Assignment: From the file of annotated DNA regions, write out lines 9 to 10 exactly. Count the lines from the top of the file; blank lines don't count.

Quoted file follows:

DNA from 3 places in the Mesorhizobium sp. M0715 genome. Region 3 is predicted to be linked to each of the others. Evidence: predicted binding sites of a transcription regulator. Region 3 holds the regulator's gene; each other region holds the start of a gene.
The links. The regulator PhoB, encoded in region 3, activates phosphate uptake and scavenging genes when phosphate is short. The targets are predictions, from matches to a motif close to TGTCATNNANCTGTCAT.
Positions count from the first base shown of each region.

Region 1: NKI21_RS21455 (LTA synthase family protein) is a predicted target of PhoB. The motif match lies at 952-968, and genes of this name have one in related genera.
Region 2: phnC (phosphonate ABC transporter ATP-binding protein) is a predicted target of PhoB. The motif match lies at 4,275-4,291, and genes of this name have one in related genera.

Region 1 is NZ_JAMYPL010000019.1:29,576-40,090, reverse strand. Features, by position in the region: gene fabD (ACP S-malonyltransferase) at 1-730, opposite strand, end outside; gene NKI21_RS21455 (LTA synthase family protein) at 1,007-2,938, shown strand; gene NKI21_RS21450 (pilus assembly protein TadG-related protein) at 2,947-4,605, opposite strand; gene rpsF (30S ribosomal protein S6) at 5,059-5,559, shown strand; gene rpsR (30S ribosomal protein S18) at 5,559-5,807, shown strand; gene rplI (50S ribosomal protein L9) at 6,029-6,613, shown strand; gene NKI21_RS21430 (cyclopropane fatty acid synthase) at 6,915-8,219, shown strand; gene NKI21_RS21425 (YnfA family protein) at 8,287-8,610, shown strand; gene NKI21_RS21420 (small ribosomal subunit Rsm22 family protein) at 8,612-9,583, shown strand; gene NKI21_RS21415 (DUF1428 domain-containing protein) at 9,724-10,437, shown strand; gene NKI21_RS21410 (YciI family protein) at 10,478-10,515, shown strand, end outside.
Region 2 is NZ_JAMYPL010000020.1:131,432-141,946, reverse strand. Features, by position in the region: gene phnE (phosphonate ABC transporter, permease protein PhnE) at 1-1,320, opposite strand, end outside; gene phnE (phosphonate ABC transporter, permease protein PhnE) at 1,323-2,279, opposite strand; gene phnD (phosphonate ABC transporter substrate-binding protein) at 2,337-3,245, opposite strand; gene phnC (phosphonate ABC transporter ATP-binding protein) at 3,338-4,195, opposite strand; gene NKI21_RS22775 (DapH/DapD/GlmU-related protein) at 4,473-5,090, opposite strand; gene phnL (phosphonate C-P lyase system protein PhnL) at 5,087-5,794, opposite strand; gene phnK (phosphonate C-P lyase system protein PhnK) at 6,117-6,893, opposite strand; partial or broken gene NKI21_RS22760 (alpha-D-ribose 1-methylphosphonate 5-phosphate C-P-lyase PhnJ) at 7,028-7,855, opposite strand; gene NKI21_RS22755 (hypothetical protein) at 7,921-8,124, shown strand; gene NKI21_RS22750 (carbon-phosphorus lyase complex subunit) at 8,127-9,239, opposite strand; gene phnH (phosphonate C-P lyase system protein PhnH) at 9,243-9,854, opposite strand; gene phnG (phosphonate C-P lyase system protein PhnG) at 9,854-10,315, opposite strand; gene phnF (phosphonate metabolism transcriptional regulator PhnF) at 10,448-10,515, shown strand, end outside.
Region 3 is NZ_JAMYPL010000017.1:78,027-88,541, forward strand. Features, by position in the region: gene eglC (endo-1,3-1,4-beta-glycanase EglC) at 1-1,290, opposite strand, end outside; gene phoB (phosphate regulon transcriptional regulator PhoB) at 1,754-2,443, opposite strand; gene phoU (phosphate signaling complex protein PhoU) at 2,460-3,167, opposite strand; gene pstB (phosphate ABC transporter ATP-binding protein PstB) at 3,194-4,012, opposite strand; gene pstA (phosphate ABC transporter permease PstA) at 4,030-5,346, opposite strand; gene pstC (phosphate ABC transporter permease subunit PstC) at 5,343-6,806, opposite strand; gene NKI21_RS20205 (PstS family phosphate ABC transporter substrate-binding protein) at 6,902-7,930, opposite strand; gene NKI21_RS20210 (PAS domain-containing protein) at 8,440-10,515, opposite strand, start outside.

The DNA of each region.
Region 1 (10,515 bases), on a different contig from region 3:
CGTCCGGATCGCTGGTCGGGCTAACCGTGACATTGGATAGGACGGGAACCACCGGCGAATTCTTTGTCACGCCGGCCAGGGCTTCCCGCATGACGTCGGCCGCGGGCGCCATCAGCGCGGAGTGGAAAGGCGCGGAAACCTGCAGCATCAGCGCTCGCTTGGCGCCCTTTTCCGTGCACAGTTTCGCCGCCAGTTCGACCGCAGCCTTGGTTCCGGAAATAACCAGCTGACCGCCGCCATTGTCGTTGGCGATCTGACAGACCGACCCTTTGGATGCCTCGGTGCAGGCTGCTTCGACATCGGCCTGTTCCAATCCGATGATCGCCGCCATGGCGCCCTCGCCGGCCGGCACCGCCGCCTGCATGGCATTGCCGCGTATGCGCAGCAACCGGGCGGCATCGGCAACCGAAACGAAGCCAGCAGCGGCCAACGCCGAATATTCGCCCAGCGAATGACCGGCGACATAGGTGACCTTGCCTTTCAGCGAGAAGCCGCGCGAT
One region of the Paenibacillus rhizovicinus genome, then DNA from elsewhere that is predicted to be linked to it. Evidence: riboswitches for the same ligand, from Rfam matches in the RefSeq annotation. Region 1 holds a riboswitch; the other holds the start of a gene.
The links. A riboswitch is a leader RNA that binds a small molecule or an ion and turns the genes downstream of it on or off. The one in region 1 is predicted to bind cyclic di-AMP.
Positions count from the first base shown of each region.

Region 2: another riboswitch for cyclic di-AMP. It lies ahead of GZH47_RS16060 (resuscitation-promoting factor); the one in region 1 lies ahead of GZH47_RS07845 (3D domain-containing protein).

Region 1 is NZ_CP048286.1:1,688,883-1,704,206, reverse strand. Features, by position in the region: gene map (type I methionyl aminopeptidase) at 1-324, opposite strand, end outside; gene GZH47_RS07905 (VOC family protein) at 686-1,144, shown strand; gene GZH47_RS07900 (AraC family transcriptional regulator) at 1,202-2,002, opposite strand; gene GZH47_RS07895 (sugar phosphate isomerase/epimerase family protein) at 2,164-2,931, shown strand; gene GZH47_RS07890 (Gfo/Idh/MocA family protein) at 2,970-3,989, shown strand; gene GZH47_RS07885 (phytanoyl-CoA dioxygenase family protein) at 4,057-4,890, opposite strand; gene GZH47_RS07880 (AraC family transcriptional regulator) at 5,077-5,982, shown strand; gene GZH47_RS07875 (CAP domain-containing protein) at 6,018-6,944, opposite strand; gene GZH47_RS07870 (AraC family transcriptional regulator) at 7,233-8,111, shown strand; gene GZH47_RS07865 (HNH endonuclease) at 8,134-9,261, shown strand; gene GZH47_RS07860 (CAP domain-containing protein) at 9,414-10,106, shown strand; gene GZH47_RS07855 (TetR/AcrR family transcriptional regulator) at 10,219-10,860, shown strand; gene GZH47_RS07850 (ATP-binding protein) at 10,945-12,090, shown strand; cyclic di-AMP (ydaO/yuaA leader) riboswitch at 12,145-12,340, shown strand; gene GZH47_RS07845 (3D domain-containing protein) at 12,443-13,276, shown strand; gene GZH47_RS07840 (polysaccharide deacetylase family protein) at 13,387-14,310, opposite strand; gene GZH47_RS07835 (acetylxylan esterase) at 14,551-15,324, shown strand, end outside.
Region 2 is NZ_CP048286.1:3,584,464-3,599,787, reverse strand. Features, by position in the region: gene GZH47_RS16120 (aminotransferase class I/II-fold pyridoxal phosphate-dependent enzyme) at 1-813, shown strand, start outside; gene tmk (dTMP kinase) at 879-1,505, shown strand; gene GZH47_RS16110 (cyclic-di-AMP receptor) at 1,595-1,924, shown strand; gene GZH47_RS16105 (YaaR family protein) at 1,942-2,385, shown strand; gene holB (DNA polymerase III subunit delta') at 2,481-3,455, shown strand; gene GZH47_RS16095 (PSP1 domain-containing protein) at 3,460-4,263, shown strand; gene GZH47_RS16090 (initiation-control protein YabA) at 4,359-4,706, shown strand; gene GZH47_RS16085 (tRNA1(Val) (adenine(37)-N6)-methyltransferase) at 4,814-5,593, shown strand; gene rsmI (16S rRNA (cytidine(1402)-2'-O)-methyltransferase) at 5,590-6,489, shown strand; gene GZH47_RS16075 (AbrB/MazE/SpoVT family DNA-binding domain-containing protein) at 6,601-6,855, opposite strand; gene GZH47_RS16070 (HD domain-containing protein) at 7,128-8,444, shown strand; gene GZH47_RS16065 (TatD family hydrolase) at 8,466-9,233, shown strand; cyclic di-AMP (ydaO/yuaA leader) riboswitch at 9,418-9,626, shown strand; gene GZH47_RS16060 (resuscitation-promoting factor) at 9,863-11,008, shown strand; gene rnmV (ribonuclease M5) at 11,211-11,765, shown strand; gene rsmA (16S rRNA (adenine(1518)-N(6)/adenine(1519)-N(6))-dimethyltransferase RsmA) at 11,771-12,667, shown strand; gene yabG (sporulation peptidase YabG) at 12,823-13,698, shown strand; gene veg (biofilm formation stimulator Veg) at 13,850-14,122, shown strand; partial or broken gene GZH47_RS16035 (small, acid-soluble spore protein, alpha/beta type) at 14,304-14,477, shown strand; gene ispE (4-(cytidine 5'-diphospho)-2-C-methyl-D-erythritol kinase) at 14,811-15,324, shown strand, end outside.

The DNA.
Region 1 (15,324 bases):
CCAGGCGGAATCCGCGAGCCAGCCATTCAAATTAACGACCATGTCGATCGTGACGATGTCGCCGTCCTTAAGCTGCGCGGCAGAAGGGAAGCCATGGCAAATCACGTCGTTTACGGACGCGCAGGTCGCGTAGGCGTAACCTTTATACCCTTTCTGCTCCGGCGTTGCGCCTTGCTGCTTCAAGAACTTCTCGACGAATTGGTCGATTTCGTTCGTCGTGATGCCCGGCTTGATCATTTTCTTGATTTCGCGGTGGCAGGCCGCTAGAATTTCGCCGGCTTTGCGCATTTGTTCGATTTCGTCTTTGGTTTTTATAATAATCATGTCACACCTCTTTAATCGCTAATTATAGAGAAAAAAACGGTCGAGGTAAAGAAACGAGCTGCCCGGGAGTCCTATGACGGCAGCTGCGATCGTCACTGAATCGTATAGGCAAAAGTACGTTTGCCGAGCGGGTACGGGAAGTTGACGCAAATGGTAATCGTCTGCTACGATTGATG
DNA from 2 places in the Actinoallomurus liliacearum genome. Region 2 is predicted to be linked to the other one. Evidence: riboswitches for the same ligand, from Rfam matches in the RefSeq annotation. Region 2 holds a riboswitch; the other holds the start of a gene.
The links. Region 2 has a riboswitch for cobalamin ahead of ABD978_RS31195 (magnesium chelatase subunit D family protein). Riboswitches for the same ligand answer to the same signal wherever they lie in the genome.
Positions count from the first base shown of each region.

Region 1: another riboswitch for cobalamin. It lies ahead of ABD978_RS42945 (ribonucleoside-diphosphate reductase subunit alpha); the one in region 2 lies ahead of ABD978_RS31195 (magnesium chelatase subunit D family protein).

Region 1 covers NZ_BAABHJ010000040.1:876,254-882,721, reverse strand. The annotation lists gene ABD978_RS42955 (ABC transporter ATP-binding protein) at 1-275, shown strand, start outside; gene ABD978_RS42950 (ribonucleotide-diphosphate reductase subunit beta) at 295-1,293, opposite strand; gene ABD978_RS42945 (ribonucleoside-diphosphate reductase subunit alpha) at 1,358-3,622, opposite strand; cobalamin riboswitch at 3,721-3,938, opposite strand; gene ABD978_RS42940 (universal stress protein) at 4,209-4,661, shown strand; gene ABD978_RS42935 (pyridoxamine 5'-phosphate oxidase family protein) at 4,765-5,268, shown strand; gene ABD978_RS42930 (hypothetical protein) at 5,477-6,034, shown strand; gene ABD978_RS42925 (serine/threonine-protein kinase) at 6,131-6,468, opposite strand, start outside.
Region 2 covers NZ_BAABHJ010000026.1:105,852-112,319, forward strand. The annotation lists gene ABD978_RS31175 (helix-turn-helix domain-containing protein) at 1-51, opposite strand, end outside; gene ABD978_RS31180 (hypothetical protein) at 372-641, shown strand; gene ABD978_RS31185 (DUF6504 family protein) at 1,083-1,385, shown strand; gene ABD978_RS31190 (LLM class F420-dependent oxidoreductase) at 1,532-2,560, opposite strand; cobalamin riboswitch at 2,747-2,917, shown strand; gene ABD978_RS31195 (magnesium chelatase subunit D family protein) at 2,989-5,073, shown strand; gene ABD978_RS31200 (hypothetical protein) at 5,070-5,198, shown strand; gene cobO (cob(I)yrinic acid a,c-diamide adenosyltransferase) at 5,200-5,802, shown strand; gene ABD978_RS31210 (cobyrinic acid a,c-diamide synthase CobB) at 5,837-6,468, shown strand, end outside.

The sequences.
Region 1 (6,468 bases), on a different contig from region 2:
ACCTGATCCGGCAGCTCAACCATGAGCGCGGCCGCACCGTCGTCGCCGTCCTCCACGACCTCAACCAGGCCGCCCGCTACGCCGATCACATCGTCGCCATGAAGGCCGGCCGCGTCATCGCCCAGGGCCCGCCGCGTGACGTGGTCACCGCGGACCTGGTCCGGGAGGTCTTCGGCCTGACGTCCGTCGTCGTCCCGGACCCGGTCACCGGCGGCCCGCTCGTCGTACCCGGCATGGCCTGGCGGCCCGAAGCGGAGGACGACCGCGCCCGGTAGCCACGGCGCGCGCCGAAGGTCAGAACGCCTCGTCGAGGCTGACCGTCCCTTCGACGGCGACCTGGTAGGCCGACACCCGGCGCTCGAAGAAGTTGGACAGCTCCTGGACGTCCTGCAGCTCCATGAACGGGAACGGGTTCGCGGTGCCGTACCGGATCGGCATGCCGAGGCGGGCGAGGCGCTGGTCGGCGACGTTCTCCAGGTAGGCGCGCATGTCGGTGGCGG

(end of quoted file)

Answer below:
The DNA of each region.
Region 1 (10,515 bases), on a different contig from region 3: